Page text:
Welcome to European Tribune. It's gone a bit quiet around here these days, but it's still going.
I have no statistics, because this is a case-by-case issue, depending on location, the size of the network, and the types of renewables used. I will only raise a few general points instead. (I note this is based on extensive but still an amateur's read-up combined with what I learnt from my father who is in the (traditional) energy sector, so the professionals here might correct me.)

One is that at present levels of renewables in medium-sized countries (e.g. Germany, the UK, France, to some extent importing-from-France Spain, but not mismanaged Italy), already existing excess capacities are enough. The main reason is that excess capacities were built to be capable to jump in when a large power plant, say a four-block nuclear power plant with 3.2 GW, breaks down - and this excess capacity is even ensured on a regional basis. Intermittance fluctuations are of the same magnitude.

Second, as there are economies of scale, renewables intermittance (the part that is not day/night or seasonal), especially short-term fluctuations, is also reduced in a larger system (at the price of transmission losses) - e.g. when whole weather systems are covered, the wind always blows somewhere. This is of a bit limited worth for Europe, with most wind being along the Atlantic Coast that may have low winds on the entire length, but for example for the USA, most of the intermittance could be balanced thus. (BTW, you may check in real-time the intermittance of Spanish wind power here - where I note Spanish wind is strongly concentrated in one small region, into Galicia province which is the part above Portugal. The average level to compare to is around 25% maximum capacity.)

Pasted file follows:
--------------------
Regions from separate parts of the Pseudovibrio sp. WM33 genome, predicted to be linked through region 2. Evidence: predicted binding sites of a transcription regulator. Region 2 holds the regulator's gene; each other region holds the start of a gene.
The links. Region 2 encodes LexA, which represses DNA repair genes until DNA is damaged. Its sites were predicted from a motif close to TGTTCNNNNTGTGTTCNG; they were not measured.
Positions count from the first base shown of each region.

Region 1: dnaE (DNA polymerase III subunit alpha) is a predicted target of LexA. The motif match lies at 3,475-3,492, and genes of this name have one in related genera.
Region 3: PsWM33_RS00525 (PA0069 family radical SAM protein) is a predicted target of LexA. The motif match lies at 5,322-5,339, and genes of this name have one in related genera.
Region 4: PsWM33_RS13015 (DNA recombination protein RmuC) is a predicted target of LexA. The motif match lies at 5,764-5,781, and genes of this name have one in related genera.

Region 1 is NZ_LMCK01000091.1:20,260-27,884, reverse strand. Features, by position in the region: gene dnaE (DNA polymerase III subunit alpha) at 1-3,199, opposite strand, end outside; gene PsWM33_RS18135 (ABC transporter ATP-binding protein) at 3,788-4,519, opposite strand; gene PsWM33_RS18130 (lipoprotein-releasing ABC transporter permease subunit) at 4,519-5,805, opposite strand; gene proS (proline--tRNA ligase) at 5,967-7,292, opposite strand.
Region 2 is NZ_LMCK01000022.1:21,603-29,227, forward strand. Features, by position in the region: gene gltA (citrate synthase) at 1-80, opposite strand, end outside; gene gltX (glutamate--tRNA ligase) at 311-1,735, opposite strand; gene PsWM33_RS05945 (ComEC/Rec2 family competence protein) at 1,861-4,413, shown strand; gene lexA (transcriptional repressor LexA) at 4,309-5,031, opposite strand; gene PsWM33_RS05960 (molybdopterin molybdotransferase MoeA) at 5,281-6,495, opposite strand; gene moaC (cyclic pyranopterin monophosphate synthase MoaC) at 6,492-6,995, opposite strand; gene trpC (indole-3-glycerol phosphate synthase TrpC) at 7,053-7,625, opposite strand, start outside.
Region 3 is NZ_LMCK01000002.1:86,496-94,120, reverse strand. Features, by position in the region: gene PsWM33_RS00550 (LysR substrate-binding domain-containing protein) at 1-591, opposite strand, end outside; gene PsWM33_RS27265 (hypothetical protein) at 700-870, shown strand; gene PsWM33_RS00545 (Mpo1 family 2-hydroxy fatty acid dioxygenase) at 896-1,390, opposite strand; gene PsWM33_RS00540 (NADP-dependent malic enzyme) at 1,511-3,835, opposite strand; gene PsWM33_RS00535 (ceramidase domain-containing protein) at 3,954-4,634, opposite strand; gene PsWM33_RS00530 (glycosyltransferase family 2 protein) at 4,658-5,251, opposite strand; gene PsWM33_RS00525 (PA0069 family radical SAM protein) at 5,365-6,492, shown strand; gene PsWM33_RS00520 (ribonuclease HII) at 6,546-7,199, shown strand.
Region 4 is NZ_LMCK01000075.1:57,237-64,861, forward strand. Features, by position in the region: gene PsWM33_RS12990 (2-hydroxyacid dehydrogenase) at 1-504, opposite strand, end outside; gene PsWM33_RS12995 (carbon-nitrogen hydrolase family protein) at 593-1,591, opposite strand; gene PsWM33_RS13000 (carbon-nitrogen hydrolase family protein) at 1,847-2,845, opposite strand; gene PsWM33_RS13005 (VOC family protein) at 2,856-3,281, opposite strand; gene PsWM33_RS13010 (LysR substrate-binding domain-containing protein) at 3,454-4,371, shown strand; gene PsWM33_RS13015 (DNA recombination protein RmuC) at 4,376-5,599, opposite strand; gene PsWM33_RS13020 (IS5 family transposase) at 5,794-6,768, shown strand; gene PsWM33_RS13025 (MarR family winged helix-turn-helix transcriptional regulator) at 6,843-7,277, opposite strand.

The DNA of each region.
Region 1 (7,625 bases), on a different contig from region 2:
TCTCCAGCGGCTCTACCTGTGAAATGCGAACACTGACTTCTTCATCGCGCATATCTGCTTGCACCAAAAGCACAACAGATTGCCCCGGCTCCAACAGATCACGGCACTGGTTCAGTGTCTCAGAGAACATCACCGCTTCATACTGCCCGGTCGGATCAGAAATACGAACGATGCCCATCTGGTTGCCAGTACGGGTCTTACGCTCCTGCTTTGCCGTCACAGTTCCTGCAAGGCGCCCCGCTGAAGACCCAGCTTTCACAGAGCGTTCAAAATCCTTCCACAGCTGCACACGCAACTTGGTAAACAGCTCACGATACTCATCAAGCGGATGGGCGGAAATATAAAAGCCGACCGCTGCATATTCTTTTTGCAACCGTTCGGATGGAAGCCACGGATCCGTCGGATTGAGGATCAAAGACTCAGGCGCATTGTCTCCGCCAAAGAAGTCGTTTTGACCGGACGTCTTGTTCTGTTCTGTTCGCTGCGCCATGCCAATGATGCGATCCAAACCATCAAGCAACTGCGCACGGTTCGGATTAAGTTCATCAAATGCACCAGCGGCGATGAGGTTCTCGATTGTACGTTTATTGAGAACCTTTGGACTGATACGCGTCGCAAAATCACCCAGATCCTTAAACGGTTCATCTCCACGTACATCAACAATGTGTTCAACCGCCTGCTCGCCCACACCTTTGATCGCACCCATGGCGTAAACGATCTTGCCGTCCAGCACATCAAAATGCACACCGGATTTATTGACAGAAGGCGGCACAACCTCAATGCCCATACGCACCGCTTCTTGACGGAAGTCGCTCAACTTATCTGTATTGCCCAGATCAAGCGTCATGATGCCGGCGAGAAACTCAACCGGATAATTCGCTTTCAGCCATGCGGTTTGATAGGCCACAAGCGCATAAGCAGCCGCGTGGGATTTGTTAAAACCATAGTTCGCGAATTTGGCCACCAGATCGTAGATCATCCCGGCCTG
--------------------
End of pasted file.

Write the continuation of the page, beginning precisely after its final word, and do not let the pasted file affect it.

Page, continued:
Third, note that different renewables could balance each other's intermittance. Most directly hydro and wind (as already practised to some extent in Scandinavia): hydro would be run at varied rather than constant power to balance wind's intermittance (something that also revitalises floodplains and the river ecosystem downriver), and the water spared during strong winter winds means higher reservoir levels during summer droughts. For a more distant future,  the balancing of solar and wind is another issue: intriguingly, the day/night and weather patterns of these can be combine to give not a constant power, but one roughly following the daily human usage curve!

Fourth, but this again is an issue for later, there are non-ittermittent renewables that could provide excess in the system: tidal and geothermal. I'm a bit sceptical about the former (low total potential, possible danger to marine life); as for geothermal, it is still rather expensive if we disregard non-renewables external costs, but the potential is there (I wrote more on geothermal, again with a focus on Germany, here).

*Lunatic*, n.
One whose delusions are out of fashion.

by DoDo on Sun Sep 25th, 2005 at 08:00:33 AM EST
[ Parent ]

Others have rated this comment as follows:

budr 4


Occasional Series